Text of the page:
Pets As Therapy cats

tiggerwillow

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Has anyone got their cat registered and working with Pets as Therapy?

I'm hoping that Tigger can get the okay to do it, there's currently a question mark over whether she's medically up for it, temprament wise she's fine for it (although she hasn't been assessed by them, they said they would need to have it in writing from the vet as to if she can do it)

Willow won't do it, she's not fond of strangers touching her furs :heartshape:
 

fionasmom

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Do you mean a cat who could visit facilities such as memory care, hospitals, juvenile facilities?

I know one, Ruthie, who is part of a certified group of therapy dogs and cats (although the cats are infrequent). Any therapy animal, dog or cat, has to be impeccably trained and pass certain tests. Ruthie allows anyone to hold or touch her, including allowing strangers to touch her stomach. The pet has to be entirely non-reactive. A local hospital tests dogs by taking them into a corridor and dropping a moderately heavy object to see if they react. On days when they visit, the animal has to be exceptionally clean.

Many facilities here allow a family member to bring a pet who is not a therapy animal for a visit as long as they are behaved.
Ruthie with dogs.jpg
 
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tiggerwillow

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Do you mean a cat who could visit facilities such as memory care, hospitals, juvenile facilities?

I know one, Ruthie, who is part of a certified group of therapy dogs and cats (although the cats are infrequent). Any therapy animal, dog or cat, has to be impeccably trained and pass certain tests. Ruthie allows anyone to hold or touch her, including allowing strangers to touch her stomach. The pet has to be entirely non-reactive. A local hospital tests dogs by taking them into a corridor and dropping a moderately heavy object to see if they react. On days when they visit, the animal has to be exceptionally clean.

Many facilities here allow a family member to bring a pet who is not a therapy animal for a visit as long as they are behaved.View attachment 478077
yep she would visit places like hospitals, care homes, etc

Her back leg problems are the concern, she LOVES cuddling with anyone who will cuddle with her, its rare for her to run away from a human (the only exception is she runs away from the lawnmower and the scary motorbike that a neighbour likes to make really loud noises with, both are understandable, and indoors you don't normally have a lawnmower rumbling around or a scary motorbike zooming around) :heartshape:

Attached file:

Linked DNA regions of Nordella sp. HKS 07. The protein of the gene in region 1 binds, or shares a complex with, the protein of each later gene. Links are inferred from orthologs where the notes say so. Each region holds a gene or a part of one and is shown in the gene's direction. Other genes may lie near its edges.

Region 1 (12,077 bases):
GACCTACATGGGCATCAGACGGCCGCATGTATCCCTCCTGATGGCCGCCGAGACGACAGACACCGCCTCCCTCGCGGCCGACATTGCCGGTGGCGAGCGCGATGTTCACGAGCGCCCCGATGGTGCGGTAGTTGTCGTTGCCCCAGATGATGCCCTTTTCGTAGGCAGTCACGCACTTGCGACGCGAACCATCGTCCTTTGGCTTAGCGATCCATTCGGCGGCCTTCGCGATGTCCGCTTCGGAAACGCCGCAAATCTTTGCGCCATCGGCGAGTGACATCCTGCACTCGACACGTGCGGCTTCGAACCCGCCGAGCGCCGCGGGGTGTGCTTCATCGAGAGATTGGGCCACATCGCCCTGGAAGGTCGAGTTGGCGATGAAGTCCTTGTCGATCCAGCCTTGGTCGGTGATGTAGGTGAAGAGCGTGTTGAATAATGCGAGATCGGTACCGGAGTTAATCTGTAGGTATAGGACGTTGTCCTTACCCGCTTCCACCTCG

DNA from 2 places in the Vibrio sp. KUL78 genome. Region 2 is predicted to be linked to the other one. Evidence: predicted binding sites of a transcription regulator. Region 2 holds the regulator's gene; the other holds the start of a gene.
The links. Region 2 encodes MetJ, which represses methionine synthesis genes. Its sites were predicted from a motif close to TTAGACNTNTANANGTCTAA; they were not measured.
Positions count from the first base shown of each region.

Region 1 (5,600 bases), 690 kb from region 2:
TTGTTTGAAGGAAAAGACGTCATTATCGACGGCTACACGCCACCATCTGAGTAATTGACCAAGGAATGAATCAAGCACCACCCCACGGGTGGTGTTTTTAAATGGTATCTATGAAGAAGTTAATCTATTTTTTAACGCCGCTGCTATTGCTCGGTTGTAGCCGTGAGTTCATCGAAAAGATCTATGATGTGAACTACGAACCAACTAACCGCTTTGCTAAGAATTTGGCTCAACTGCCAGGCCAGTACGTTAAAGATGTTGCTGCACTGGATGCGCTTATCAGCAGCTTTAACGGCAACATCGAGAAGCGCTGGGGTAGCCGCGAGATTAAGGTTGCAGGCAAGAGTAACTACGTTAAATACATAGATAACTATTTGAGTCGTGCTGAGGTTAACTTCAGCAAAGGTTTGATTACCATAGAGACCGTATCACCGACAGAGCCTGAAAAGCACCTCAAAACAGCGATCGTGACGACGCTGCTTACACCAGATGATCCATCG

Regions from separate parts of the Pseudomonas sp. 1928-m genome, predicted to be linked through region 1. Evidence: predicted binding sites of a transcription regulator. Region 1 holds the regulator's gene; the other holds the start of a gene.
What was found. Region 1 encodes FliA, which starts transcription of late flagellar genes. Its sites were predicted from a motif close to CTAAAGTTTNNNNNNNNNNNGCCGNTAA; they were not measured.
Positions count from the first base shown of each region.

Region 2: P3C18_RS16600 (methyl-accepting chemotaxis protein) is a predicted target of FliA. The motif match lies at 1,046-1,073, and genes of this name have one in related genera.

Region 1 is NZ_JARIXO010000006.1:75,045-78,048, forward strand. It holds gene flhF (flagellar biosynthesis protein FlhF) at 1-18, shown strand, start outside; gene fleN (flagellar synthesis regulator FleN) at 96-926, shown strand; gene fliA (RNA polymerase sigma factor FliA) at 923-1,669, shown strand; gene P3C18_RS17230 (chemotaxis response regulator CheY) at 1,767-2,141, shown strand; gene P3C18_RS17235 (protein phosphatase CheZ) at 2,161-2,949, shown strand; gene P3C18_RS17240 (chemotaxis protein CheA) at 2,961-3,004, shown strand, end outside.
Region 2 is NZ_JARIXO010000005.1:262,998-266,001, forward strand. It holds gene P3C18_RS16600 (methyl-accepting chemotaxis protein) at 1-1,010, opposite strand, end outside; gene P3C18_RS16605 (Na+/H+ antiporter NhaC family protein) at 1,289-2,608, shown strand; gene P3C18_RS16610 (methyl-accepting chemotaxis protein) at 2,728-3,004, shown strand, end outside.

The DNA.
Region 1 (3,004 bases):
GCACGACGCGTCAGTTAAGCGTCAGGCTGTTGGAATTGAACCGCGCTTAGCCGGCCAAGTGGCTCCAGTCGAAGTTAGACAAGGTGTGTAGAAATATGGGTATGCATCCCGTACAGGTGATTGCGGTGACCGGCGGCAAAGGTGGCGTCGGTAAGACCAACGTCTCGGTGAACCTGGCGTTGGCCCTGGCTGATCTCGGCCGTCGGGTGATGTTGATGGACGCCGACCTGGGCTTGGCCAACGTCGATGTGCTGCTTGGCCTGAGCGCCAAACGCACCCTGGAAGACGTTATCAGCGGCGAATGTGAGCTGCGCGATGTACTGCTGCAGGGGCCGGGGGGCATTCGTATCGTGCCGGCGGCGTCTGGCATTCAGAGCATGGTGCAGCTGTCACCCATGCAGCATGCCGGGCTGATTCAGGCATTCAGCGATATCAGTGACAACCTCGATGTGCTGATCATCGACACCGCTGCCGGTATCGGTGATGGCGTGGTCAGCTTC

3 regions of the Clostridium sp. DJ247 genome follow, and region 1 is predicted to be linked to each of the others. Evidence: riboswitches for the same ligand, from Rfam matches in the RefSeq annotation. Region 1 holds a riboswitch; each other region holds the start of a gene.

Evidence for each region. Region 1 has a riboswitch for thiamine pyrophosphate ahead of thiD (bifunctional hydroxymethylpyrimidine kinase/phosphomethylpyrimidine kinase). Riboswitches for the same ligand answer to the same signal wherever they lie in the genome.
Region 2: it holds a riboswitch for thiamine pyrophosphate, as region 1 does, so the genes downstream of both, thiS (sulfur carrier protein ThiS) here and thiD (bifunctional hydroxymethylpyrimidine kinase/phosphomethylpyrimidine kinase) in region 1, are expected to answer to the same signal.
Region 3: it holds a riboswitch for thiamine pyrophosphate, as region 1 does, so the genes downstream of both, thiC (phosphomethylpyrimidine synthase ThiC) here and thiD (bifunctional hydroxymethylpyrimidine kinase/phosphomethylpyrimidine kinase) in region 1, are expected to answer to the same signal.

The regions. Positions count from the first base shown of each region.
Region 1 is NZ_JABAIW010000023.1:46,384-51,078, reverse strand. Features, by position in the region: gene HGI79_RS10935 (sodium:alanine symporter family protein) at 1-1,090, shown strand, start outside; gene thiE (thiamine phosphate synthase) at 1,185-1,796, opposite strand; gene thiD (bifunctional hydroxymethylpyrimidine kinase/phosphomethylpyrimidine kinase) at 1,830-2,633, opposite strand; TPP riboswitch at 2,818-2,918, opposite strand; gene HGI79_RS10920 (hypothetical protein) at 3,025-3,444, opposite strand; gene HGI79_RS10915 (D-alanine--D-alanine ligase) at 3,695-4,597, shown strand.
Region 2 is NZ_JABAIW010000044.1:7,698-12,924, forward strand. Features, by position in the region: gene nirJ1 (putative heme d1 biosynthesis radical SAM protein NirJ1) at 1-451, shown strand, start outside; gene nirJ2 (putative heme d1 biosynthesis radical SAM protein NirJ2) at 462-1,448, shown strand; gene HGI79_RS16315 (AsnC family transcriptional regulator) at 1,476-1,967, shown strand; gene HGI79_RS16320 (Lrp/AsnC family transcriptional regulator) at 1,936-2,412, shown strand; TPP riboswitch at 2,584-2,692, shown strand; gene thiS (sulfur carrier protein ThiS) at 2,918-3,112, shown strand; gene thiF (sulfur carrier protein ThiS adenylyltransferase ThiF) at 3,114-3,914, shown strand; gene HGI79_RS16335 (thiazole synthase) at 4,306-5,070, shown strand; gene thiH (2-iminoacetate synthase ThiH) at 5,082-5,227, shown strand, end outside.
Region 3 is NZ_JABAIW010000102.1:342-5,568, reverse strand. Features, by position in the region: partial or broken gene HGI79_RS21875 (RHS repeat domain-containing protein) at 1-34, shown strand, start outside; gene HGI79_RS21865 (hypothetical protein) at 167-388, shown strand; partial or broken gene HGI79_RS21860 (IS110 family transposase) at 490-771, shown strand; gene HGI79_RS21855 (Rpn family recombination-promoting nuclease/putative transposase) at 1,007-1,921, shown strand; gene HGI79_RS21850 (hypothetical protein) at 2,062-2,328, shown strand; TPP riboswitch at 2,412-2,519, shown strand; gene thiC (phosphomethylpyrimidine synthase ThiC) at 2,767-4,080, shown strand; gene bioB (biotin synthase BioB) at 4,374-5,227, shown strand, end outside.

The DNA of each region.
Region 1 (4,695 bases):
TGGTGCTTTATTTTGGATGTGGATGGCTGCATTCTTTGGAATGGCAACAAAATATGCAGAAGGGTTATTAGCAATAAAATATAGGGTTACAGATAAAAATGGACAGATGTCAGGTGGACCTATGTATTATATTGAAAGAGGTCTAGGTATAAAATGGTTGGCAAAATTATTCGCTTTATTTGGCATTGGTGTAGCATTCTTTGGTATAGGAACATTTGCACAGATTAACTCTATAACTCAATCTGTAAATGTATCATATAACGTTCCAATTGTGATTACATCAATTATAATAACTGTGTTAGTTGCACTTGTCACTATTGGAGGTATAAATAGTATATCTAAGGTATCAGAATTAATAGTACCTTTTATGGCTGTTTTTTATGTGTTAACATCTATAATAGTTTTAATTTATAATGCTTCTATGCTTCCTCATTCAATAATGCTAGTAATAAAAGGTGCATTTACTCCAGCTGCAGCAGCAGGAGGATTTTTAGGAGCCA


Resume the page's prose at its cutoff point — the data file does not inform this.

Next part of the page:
This is IF she ever gets to the point that she can physically handle it, I'm not signing her up for anything as at the moment her back legs are not medically up for the stress

I'm trying to persuade her that the new catnip plant is the same as catmint, she's smelled it then walked away :heartshape:
 

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One of my friends has gotten two of her cats certified as therapy cats. I think it's a year-long process for training and passing several levels of tests for the certification. Both the cat and the owner have to pass the tests.
 

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tiggerwillow tiggerwillow I think you need to let this one go. Both fionasmom fionasmom and GoldyCat GoldyCat know a bit about it; it isn't just a case of thinking your cat might be good and then doing it. It's a really rigorous process, she would need to be on a leash, training etc costs quite a bit and Tigger would need to pass a lot of tests. And there can certainly be loud noises in support places.
 
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tiggerwillow

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tiggerwillow tiggerwillow I think you need to let this one go. Both fionasmom fionasmom and GoldyCat GoldyCat know a bit about it; it isn't just a case of thinking your cat might be good and then doing it. It's a really rigorous process, she would need to be on a leash, training etc costs quite a bit and Tigger would need to pass a lot of tests. And there can certainly be loud noises in support places.
One day, if I get a younger cat who can both medically and temprament do it, is it a idea to put on the shelf for a future cat in the event that a future cat could do it, or is it a "don't even try it, with any cat" thing?

I know (Queen) Willow wouldn't do it, I'd have to either completely drop the idea or just shelve it until both girls are no longer here, as Willow will NOT tolerate strange cats in HER house, if she's in the wrong mood she literally goes for them, across the road have a older kitten and Willow went for him before, just cause he sniffed in the general direction of (Queen) Willow's garden (to be fair, she was in a bad mood that day, and seeing another cat sniffing in her general direction was the straw that broke the camel's back)
 

Kwik

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That's what I do for a living,I'm an animal trainer - I train,test and sign off for certification and registration by the State

Sami is registed as a Certified Therapy Animal,- I began his training from 2 months old,animals are not eligible for certification until they are one year old and after they have completed a training course with a Certified Org ,do your due diligence in researching facilities and State requirements

Few cats fit the criteria because even though a cat might be well trained on a lead,basic obedience and very social and friendly cats are highly territorial and do not do well in unfamiliar environments - unlike dogs who will go anywhere as they are comfortable with their handler- cats are comfortable with their territory and easily distracted outside of it- short attention span

There are usually 10 parts to a course ,the animal must pass each part .....Most therapy orgs assign you to where you will go after your animal is certified and have a minimum of hours required unless you sign up and are accepted by a hospital or health care facility that has their own program ( like Sami and I that visit the hospital we volunteer at.visiting cancer patients)